I’ll admit, I was nervous to move across the country. Finding housing was a bit stressful but ended up working out to be a good value with roommates who have become close friends. I am an avid biker, so I disassembled and packed up my bike and brought it with me on the plane. Once I was settled into my new apartment, I had my roommates in Boston send three pre-packed boxes, unfortunately I only received two. I did end up receiving the final box… three months later. Lesson #1: Do not let your roommates paste shipping labels on valuables, especially if they’ve never done that before. Lesson #2: Always put a very high declared value on your packages in case they do not make it the lofty 3,000 miles.

Working at the Seattle Graduate Campus is a unique experience that has provided me with great opportunities. While we are part of the large Northeastern structure, we also have our own entrepreneurial start-up environment. The combination of these two structures creates incredible oscillation in any given work day. In a single day, I might, for example, take pictures for an event we are hosting, write an article for our website, and later on attend a networking event at the Space Needle.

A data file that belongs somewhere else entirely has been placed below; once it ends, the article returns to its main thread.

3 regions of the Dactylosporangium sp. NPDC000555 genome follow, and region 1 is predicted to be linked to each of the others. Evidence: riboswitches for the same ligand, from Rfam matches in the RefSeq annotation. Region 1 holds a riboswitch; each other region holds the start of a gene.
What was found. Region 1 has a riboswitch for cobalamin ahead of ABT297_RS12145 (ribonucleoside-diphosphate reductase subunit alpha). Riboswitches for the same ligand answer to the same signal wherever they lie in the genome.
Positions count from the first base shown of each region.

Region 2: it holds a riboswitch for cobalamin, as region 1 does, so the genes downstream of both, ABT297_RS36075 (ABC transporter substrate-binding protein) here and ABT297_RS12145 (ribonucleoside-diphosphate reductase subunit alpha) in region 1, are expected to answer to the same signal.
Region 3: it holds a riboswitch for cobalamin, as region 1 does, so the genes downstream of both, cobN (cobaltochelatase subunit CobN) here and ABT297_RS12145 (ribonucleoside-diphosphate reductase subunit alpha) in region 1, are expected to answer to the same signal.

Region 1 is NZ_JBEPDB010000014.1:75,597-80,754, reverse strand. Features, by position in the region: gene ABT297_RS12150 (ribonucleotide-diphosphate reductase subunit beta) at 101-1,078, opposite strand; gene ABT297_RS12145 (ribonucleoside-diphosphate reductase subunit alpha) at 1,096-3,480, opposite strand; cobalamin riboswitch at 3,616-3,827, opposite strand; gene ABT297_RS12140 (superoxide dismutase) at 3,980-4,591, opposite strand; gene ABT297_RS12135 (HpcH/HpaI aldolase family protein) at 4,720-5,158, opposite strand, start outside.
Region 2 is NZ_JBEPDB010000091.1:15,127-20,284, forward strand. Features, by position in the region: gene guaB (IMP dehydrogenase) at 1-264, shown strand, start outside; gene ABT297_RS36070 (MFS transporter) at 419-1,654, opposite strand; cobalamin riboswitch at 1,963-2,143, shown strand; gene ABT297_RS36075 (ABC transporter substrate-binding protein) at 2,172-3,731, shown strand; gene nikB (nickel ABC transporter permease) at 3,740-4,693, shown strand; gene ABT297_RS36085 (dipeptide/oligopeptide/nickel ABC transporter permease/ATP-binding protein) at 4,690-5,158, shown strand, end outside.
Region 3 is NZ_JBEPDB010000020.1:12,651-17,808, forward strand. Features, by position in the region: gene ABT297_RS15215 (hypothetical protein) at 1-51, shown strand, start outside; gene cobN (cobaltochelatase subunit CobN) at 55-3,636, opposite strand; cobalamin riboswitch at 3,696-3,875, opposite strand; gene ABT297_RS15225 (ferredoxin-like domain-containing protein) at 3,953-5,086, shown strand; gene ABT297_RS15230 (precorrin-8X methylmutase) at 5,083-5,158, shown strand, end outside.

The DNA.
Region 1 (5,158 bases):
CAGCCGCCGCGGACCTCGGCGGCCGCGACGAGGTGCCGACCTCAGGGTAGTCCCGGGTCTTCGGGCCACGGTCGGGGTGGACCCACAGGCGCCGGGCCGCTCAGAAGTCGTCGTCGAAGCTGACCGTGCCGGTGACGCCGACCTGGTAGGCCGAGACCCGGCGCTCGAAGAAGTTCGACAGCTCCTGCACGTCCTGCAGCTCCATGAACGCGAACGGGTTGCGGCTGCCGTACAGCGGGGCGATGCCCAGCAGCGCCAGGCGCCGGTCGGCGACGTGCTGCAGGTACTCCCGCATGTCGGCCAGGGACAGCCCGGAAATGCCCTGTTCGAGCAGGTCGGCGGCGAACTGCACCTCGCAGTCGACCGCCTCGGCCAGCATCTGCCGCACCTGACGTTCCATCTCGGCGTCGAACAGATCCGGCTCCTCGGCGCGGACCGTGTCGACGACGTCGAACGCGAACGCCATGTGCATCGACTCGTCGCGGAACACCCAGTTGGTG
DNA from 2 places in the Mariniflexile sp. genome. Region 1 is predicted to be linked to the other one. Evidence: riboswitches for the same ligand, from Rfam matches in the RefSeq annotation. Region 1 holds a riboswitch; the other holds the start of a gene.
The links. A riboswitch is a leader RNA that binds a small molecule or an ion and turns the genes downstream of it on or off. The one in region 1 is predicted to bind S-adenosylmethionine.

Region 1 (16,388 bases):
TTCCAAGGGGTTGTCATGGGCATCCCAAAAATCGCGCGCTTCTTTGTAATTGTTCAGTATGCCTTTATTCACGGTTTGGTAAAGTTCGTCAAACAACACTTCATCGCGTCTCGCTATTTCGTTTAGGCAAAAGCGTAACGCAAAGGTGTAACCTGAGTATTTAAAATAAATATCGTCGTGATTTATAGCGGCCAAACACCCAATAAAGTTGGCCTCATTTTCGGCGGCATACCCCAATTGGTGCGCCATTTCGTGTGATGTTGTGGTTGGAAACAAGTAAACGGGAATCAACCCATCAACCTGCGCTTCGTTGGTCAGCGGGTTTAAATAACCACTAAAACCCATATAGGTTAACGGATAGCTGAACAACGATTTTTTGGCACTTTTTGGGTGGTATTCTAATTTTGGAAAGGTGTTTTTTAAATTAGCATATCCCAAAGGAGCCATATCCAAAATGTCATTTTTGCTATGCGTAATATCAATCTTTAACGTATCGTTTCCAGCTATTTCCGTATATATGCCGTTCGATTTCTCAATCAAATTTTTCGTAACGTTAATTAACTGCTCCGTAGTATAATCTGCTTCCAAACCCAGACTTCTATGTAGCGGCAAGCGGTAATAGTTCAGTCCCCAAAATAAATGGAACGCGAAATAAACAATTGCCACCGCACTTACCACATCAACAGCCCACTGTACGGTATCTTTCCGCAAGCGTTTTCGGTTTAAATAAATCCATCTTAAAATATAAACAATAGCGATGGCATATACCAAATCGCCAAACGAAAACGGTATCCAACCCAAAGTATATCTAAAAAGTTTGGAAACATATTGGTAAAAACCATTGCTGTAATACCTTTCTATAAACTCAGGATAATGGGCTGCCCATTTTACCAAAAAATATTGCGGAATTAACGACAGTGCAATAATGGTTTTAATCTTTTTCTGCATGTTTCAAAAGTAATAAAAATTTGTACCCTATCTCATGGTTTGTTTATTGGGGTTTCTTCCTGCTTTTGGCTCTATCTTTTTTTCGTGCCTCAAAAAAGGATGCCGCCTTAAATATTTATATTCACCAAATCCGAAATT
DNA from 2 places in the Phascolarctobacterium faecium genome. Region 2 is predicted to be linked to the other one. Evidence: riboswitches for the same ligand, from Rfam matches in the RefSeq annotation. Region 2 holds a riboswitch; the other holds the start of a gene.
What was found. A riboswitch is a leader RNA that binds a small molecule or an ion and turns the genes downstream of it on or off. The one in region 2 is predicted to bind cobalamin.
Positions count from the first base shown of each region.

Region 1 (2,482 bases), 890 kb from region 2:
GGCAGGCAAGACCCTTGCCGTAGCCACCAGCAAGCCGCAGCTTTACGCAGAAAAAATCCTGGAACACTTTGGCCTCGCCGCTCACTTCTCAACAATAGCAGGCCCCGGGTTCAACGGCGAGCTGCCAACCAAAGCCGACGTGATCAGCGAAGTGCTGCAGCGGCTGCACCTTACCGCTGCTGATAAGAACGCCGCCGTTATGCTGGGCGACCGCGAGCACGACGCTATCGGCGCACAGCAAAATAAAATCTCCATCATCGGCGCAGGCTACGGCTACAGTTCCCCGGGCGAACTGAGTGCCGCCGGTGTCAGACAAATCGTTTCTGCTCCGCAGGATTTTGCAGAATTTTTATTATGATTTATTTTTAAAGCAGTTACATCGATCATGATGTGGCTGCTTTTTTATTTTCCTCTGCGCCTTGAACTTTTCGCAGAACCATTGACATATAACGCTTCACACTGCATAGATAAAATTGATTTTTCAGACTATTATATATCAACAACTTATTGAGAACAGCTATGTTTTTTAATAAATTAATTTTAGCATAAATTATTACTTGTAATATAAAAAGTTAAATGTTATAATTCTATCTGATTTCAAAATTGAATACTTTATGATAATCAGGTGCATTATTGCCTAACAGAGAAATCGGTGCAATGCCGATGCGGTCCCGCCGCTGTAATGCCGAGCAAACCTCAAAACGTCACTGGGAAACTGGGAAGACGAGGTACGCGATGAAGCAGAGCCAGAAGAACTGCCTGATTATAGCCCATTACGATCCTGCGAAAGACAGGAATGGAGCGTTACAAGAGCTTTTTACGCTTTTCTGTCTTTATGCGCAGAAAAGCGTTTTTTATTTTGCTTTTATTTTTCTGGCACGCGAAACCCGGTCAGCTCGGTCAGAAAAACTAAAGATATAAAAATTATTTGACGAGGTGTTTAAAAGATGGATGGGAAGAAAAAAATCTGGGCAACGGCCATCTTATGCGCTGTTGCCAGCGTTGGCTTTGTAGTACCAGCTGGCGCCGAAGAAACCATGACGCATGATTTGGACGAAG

Since it is a relatively small team (only 10) compared to most of the University, there is an “all hands on deck” atmosphere. Many of the positions encompass what would be whole departments back in Boston and my role is no exception.  We frequently interact with our colleagues in Boston for support, though I have full accountability for my job responsibilities.

One of the benefits of my position would be the work culture.  In fact, it has been one of my favorite aspects of the position; it is extremely collaborative and exciting. All my coworkers are positive and actively include me on initiatives and projects they believe are of interest to me.

When I started in June, I was encouraged to sit down and write out my own professional development goals. I was then able to customize additional responsibilities to help me meet those goals by the end of my co-op. For example, one of my goals is to improve my writing ability. As a result, I now write various articles and news posts for the campus that get published in the Seattle Campus News weekly. Additionally, there are numerous opportunities to meet and interact with prominent leaders both within Northeastern and with outside executives. Some challenges include that fact that the job is always changing. Sometimes this is a benefit because it keeps the role fresh but in other circumstances, it can be difficult to adjust.